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Bordeaux En Primeur 2017: Vintage report

Bordeaux En Primeur 2017: Vintage report

And so, once more, to Aquitaine.

The first thing to note is that 2017 is a mixed vintage, although better than general perceptions before the tastings. Where wines are good they are excellent and, in some cases, verging on exceptional. This is not the case across the board however. The problems with spring frosts have been well-documented and some Châteaux have bottled no wine at all, while others have atypical blends. While not necessarily a bad thing in itself, it has in some cases led to wines that lack harmony and balance. Decisions on whether or not to include second generation fruit have perhaps impacted on quality although in certain quarters the decisions and rationale are opaque. Winemaking styles and appropriate treatment for the character of fruit brought in are also a factor, although in recent years the trend has been towards less ‘recipe’ winemaking and more sensitive fruit handling. This can only be a good thing so overwrought examples are rarer than a few years ago.

The Médoc, especially St Julien and Pauillac, fared well, in particular where vineyards are close to the Gironde. The influence of the water moderated temperatures enough that frost damage was mostly escaped and a healthy crop brought in. Elsewhere the picture was more, well, mixed. The Margaux lack a bit of concentration as a whole, but the better wines are extremely pretty. The white Pessacs are excellent, the reds extremely variable.

A wide variation of wine quality and yield can be also found on the other side of the Gironde in St-Émilion and Pomerol. There are some fabulous wines here, with the better efforts displaying the structure and energy of a top vintage. This is not the full picture; although the overall trend in recent years is towards more harmonious and terroir reflective wines, there are still some producers who have pushed things too far resulting in awkward and clumsy 2017s. Others were hit by the frosts and struggled to get enough ripe fruit in.

Sauternes are excellent. The onset of botrytis was homogenous and consistent, and the wines retain enough acidity to balance them.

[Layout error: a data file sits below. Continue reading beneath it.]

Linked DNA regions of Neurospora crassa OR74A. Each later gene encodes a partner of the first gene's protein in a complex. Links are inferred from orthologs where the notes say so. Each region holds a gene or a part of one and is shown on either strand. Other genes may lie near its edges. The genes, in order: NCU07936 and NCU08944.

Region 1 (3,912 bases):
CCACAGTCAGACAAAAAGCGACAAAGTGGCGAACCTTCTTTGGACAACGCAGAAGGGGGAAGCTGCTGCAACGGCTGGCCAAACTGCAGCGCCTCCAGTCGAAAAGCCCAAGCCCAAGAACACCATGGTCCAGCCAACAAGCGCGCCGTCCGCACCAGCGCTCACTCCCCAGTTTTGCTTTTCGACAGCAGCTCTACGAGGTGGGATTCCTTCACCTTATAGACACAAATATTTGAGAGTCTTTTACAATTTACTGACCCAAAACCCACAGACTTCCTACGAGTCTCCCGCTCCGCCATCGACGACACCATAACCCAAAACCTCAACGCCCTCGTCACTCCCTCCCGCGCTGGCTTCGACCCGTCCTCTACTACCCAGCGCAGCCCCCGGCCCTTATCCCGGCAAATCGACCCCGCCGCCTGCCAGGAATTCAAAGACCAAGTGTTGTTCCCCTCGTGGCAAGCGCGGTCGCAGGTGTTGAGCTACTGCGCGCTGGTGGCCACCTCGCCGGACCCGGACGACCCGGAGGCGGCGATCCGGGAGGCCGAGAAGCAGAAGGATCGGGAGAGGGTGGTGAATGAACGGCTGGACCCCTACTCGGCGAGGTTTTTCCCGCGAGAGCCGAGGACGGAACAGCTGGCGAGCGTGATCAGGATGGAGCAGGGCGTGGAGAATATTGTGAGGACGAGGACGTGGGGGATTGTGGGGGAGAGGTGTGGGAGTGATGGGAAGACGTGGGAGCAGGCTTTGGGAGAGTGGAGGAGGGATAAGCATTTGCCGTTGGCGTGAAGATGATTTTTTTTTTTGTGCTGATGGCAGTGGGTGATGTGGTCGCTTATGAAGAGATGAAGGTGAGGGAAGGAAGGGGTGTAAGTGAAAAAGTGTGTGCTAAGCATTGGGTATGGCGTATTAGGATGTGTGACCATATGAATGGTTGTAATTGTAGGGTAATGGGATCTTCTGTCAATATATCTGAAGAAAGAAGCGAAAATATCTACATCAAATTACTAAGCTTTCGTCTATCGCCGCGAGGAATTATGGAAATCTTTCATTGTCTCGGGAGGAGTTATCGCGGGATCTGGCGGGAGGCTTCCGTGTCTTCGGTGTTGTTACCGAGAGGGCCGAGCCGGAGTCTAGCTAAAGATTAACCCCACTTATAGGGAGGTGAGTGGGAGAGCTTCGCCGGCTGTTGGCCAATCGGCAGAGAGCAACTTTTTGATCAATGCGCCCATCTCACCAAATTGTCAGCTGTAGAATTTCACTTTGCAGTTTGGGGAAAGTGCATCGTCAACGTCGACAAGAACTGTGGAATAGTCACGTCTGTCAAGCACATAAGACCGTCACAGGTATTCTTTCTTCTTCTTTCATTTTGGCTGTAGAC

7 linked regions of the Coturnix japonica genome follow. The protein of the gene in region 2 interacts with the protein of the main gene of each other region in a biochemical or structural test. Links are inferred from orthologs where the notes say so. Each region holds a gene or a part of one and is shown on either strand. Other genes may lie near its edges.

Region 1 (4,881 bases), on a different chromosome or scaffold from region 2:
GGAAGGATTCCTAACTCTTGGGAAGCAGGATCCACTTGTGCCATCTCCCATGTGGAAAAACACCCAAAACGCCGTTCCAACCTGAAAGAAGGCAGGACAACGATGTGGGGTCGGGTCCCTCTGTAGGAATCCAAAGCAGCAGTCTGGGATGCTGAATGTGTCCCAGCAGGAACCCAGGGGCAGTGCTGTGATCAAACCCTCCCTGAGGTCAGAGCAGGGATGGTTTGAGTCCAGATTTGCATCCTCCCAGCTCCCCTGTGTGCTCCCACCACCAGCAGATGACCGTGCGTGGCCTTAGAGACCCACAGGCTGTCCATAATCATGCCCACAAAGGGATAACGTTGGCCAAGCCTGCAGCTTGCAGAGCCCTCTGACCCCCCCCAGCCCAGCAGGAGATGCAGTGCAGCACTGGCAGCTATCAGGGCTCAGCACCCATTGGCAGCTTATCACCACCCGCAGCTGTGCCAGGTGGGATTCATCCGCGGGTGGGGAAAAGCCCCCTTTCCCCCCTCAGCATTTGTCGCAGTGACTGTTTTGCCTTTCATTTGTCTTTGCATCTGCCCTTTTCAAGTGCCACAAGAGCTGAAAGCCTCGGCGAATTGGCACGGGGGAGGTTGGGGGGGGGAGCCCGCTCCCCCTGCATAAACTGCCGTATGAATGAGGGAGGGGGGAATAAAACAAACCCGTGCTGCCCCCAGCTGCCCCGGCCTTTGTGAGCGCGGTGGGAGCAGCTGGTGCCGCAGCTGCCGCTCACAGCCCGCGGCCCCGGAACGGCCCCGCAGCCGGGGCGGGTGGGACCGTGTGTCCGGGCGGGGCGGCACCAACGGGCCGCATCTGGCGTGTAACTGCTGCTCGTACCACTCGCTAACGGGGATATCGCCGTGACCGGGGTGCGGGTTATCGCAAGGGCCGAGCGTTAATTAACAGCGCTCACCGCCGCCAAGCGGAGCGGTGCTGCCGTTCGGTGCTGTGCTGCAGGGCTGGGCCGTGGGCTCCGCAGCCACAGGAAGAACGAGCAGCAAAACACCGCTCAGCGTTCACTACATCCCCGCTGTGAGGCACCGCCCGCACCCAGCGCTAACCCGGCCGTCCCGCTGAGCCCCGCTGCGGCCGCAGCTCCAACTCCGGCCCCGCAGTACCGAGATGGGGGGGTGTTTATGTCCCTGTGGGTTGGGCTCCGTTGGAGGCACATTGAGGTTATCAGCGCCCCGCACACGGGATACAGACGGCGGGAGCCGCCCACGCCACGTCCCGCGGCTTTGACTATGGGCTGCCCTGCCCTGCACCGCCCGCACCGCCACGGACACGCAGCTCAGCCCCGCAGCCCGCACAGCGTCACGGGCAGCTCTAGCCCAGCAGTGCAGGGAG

Overall a curious vintage then. There was a lovely freshness to many of the wines from barrel and some big names should be approachable young, while retaining their capacity to age due to their balanced profiles. There are also some sterner efforts which will require patience. Overall tannins are ripe and supple but there can be an absence of the mid-palate presence seen in truly great years.

It is, however, a vintage with which to be selective. Quality is not even everywhere, and pricing remains the great unknown. If a wine is offered at a better price than a physical vintage of comparable quality then it’s certainly an attractive proposition. If this balance is reversed then a collector would need a very compelling reason to buy the 2017 – the requirement for a large format perhaps, or the completion of a vertical. The exchange rate could be painful for UK buyers, and as is ever the case in a vintage that follows one of the greats, the temptation for the Châteaux to price too highly will be impossible for some to resist. This apprehension about pricing may lead to a cagey and drawn-out campaign, but, where the prices work and the wines are succesful, this is a vintage that certainly merits a place in your cellar.

We won’t be offering every wine released, and in some cases allocations will be extremely tight so please let us know if there are any wines in particular you’d like us to contact you about. We are also here to answer any specific questions you have around the vintage and the market so please don’t hesitate to give us a call if you’d like to talk through the 2017s in more detail.